• person: she--
  • me: it's he.
  • person: *condescending smile* well, on your birth certificate--
  • me: yeah, it also says ' 8lbs, 6 oz ' -- a lot has changed over the years

Tags: LGBTQ

mapsontheweb:

Most recurrent words on Wikipedia, excluding : “Country”, linking words, demonyms and “government”.

mapsontheweb:

Most recurrent words on Wikipedia, excluding : “Country”, linking words, demonyms and “government”.

(Source: reddit.com)

Tags: maps

  • straight couple: *make out in public at random intervals in weird places*
  • straight couple: *grabs each other's asses in public*
  • straight couple: *are not in any way inconspicuous about the fact that they are feeling each other up in public*
  • gay couple: *holds hands in public*
  • straight people: that is VILE and it is CORRUPTING my entire FAMILY. my grandmother is crying. my children have all shit their pants at the same time. WHO WILL THINK OF THE CHILDREN

Tags: quotes

Pádraig Ò Tuama shares his poetic reflections on faith, “the gay agenda,” and love as the great endeavor…

A few favorite excerpts:

"Love the sin and hate the sinner. Or is it the other way around? I usually hear that phrase used when people want to say, "I’ll talk about you in a way that makes me feel right. And I’ll tell you what to call it. It’s called love. I’m saying I love you. Therefore you can’t say I don’t."

"Just try talking with rather than about. Then, ask people from the group you’re speaking about to evaluate your love, or fear based on the effect of your words on them. We can speak and we can ask. We cannot use harsh words about each other and then dictate the terms by which the experience of and response to those harsh words can be articulated. Even if you are cautious about subjectivism or relativism, this is neither subjectivism nor relativism. It’s just good communication.

"I also hear people say that their opinions about homosexuality aren’t in any way meant to be personal. "It’s not personal, it’s just the truth." I usually hear that when people are trying to distance themselves from the effect of their actions, and justify their intentions without thinking of the effect of those intentions.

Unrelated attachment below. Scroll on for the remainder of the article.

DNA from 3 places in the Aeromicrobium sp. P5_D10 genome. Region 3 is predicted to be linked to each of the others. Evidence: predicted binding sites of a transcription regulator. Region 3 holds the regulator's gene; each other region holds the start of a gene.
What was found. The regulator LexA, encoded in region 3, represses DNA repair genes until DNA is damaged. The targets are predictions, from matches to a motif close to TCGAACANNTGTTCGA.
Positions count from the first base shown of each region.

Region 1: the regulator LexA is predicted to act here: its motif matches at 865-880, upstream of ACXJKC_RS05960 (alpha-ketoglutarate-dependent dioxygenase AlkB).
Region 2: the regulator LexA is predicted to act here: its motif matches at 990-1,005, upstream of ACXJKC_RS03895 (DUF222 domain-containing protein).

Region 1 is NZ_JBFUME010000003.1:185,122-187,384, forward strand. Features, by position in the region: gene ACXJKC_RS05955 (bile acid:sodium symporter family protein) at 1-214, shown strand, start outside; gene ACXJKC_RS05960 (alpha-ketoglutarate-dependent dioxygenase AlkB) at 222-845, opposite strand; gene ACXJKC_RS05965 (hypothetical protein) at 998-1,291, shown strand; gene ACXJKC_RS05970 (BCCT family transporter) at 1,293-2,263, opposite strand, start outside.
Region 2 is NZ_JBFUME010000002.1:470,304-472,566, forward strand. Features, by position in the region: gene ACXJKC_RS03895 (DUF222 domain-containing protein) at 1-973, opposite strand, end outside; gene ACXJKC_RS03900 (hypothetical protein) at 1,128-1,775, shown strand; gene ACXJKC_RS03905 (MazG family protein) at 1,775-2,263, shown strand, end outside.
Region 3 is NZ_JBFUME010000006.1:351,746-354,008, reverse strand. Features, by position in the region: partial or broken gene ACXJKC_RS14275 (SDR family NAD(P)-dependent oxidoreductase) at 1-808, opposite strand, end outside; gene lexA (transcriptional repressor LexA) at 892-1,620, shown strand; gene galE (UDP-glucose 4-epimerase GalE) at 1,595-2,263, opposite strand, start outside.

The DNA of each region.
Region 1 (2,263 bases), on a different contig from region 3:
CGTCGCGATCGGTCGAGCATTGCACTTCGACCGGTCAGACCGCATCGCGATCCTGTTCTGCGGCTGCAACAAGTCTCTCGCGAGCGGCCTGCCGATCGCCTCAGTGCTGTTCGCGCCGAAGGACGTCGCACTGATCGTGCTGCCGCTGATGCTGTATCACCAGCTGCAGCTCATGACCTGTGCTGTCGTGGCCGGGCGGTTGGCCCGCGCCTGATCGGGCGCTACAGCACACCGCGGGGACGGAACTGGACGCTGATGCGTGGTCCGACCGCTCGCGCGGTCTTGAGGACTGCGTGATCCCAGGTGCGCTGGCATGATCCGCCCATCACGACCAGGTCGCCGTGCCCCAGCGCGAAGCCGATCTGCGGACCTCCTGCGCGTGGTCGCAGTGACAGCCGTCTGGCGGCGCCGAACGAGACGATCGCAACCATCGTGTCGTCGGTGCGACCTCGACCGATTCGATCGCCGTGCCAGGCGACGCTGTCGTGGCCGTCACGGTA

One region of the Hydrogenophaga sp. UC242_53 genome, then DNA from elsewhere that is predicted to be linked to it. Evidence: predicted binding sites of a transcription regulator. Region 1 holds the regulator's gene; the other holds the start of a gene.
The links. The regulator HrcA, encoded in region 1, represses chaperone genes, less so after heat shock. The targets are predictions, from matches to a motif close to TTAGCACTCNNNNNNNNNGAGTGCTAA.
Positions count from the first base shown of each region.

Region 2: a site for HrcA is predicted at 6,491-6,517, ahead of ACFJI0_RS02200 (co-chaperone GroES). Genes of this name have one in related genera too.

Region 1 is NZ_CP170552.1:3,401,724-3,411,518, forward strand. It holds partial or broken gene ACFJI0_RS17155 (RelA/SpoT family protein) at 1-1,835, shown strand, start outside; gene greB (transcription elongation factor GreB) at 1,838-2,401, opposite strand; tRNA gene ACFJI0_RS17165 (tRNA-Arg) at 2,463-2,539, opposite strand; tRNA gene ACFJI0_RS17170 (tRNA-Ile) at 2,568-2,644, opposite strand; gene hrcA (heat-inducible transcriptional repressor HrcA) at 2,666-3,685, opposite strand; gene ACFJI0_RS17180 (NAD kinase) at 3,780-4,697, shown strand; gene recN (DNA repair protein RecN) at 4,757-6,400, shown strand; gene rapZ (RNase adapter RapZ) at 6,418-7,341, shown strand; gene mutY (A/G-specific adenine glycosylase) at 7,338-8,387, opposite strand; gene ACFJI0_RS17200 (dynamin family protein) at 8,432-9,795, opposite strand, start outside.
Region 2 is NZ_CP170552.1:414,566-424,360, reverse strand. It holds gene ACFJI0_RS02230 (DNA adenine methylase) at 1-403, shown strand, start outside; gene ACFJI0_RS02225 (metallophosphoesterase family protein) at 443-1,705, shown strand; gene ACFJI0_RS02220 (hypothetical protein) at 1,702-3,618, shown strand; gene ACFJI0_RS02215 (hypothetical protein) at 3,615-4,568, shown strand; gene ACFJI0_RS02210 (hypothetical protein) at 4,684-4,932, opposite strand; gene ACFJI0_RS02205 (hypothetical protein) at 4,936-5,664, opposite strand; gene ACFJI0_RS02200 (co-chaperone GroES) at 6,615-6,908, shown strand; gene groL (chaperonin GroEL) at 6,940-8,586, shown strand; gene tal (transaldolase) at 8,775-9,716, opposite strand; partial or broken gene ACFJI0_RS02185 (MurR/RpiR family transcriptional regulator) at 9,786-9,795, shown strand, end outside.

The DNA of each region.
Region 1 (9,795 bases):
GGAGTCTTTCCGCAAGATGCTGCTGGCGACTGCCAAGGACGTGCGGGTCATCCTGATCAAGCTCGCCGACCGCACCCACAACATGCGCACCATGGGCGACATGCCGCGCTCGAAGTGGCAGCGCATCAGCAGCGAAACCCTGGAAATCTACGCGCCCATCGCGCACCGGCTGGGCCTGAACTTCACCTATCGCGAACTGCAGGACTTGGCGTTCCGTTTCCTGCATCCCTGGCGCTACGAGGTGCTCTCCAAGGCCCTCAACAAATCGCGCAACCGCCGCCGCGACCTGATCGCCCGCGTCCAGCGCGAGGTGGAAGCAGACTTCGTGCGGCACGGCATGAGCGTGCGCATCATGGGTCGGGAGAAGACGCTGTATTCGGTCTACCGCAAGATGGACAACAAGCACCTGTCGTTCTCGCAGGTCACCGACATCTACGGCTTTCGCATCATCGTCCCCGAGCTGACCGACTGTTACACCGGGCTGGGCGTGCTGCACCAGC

"In your groups, you’ll be talking about how it is that you’d like it if someone was to tell you that you should end your marriage or relationship because of what they imagine you get up to in bed. I’ll be interested in whether you think that’s personal or not….

"A woman came to me once — a good evangelical woman from the north of Ireland — and said, "I’d hate for my marriage to be commented upon the way I comment on your relationship." That took such courage….

"Asking serious questions about LGBT people is not a slippery slope. Because to imply a slippery slope implies we’re at the top of the slope and the only way is down…."

daytwamuslim:

thefinalimage:

Wadjda | 2013 | dir. Haifaa Al-Mansour

For me, the most meaningful final image of 2013 came from a perfect little poetic film that the Oscars have already ignored — the first Saudi Arabian film directed by a woman, and as first features go, basically a miracle — Wadjda.  In Saudi Arabia, where Wadjda’s mother (like all women) is prohibited to drive a car, Wadjda wants something little girls aren’t allowed to have either — a bicycle.  It won’t spoil too much to say that Wadjda bravely attains that bike by the end of the film, and after racing past the boy who one day wants to marry her, she arrives at this intersection.  There at the crossroads, all of adulthood streams past her, the men in their cars and she on her bike.  She looks left, she looks right; she smiles.  And our hearts swell with the certainty that nothing on earth will stop her.

Finished watching this- my heart just did things I didn’t know it could do! 

(via ang-prinsesa)

suckiteazy:

"We didn’t cross the border, the border crossed us!"

suckiteazy:

"We didn’t cross the border, the border crossed us!"

(via ang-prinsesa)

Favorite excerpt from my first Nerd Nite was from a talk by local muralist, writer, and printmaker David Loewenstein:

"It’s only when we begin to see the trinkets and random offerings from a kid’s perspective that we understand that those knickknacks are only as meaningful as we are IMAGINATIVE. Their value is in direct proportion to the stories they carry and the STORIES we create for them. Like the Ruby Slippers in the Wizard of Oz, the magic of the stuff at Funkytown stagnates without our active conjuring.”

(Source: tiissam, via halalerrthang)